- Nancy Tartaglione
The pic will screen in Venice and Toronto. From The Playlist: Mortensen’s latest is “Far from Men,” an adaption from a short story by Albert Camus (“L’Hôte” from »
- Sasha Stone
Set to have its North American premiere at the Toronto Film Festival, the first trailer for David Oelhoffen's Algerian War drama Far from Men has premiered. The pic stars Viggo Mortensen and Reda Kateb and also features a score from Nick Cave and Warren Ellis (The Assassination of Jesse James by the Coward Robert Ford), which may actually be reason enough for many people to check it out. Here's the official synopsis: Algeria, 1954. While the rebellion rumbles in the valley, two very different men thrown together by a world in turmoil are forced to flee across the Atlas mountains. In the midst of an icy winter, Daru, a reclusive teacher, has to escort Mohamed, a villager accused of murder. Pursued by horsemen seeking summary justice and vengeful settlers, the two men decide to confront the unknown. Together, they fight to gain their freedom. Along with the trailer I also »
- Brad Brevet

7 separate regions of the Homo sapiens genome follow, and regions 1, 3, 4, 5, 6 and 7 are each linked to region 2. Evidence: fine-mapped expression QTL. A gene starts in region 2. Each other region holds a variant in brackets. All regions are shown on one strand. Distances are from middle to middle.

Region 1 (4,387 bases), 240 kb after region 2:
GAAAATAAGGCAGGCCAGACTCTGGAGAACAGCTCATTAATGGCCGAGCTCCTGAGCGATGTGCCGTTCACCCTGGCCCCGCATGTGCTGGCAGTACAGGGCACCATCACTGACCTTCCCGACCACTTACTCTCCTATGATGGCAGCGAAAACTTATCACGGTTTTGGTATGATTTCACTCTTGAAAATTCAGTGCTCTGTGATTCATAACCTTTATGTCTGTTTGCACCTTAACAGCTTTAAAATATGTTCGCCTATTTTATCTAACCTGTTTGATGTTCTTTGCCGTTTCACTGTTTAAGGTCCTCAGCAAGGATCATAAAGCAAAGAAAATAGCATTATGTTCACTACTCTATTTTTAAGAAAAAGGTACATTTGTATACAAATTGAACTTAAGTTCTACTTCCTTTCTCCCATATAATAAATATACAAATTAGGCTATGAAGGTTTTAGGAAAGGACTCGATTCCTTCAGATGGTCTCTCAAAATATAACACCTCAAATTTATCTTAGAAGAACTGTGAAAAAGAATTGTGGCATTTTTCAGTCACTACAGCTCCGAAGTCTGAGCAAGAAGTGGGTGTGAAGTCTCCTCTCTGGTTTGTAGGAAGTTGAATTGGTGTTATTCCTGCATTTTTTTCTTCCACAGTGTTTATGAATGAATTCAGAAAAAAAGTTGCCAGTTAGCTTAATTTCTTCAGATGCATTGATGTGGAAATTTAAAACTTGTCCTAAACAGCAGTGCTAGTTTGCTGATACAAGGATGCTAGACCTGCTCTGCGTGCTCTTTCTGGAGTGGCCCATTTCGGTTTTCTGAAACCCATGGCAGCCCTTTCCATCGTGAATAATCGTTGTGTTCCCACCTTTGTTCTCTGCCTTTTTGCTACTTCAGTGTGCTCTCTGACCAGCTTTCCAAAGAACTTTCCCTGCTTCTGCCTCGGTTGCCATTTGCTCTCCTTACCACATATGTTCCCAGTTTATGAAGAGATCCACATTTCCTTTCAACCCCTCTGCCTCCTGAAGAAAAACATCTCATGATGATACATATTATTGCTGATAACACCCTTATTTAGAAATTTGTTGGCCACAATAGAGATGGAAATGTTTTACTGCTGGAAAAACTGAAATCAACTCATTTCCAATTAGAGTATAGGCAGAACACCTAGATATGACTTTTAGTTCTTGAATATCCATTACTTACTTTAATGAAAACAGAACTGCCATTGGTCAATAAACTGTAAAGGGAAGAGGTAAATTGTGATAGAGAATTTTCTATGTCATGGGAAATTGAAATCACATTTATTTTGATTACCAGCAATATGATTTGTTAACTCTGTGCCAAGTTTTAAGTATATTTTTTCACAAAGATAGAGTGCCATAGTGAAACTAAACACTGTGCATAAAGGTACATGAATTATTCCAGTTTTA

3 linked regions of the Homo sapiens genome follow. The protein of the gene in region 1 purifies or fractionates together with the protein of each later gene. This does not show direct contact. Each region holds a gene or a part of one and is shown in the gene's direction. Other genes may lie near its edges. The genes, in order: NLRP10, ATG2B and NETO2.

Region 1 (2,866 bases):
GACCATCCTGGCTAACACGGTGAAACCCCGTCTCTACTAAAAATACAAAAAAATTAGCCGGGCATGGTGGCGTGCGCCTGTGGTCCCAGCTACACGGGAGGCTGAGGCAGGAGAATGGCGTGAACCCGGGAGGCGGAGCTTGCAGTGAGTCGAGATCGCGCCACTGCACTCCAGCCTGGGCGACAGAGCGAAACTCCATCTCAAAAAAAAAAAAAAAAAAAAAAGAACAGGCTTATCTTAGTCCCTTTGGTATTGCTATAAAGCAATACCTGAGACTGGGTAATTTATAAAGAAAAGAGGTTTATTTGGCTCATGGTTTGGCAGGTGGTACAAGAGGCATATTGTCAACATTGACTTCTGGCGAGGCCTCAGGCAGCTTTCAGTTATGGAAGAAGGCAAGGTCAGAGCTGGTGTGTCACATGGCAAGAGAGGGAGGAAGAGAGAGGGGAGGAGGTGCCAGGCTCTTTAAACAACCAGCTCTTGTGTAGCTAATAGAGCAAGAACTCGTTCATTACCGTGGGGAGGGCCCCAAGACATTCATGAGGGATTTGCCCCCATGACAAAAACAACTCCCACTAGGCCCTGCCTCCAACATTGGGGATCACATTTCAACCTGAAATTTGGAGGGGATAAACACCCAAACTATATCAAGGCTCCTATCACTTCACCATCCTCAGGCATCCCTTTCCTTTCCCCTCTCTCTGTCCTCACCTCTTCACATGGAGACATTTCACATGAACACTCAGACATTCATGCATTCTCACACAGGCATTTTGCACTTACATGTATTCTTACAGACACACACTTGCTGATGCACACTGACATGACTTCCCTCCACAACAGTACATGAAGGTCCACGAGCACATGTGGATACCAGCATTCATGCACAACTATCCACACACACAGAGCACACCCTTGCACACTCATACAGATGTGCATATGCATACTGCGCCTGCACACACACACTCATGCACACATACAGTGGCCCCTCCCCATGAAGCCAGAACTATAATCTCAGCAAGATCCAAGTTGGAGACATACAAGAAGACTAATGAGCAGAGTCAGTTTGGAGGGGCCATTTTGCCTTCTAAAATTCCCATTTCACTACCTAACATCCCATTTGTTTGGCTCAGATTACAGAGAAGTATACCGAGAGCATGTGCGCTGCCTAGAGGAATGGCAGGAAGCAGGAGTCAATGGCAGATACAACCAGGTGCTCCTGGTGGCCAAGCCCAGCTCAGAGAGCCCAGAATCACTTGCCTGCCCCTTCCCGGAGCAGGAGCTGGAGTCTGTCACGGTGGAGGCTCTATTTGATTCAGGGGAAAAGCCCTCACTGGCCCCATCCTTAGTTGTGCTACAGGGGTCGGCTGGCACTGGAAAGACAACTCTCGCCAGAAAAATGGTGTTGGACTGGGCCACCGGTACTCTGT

Today we have an internation trailer for "Far From Men," starring Viggo Mortensen and Reda Kateb (Zero Dark Thirty, A Prophet). Check it out below. Plot: The year is 1954, the Algerian War is beginning, and village schoolteacher Daru (Mortensen), who formerly served with the French army, is caught in the crossfire. Born in Algeria but Spanish by lineage, he's a man out of time and place, perceived as alien by ethnic Algerians and their French colonizers alike. When Daru is ordered to escort a dissident named Mohamed (Kateb) to a regional police garrison, he's prompted to question where his loyalties truly lie. That inquiry becomes all the more pointed as rebels and soldiers begin to clash, forcing Daru and his captive to form a tenuous alliance as they flee through the treacherous, wintry Atlas mountains. The new movie is written and directed by David Oelhoffen, and is set to premiere »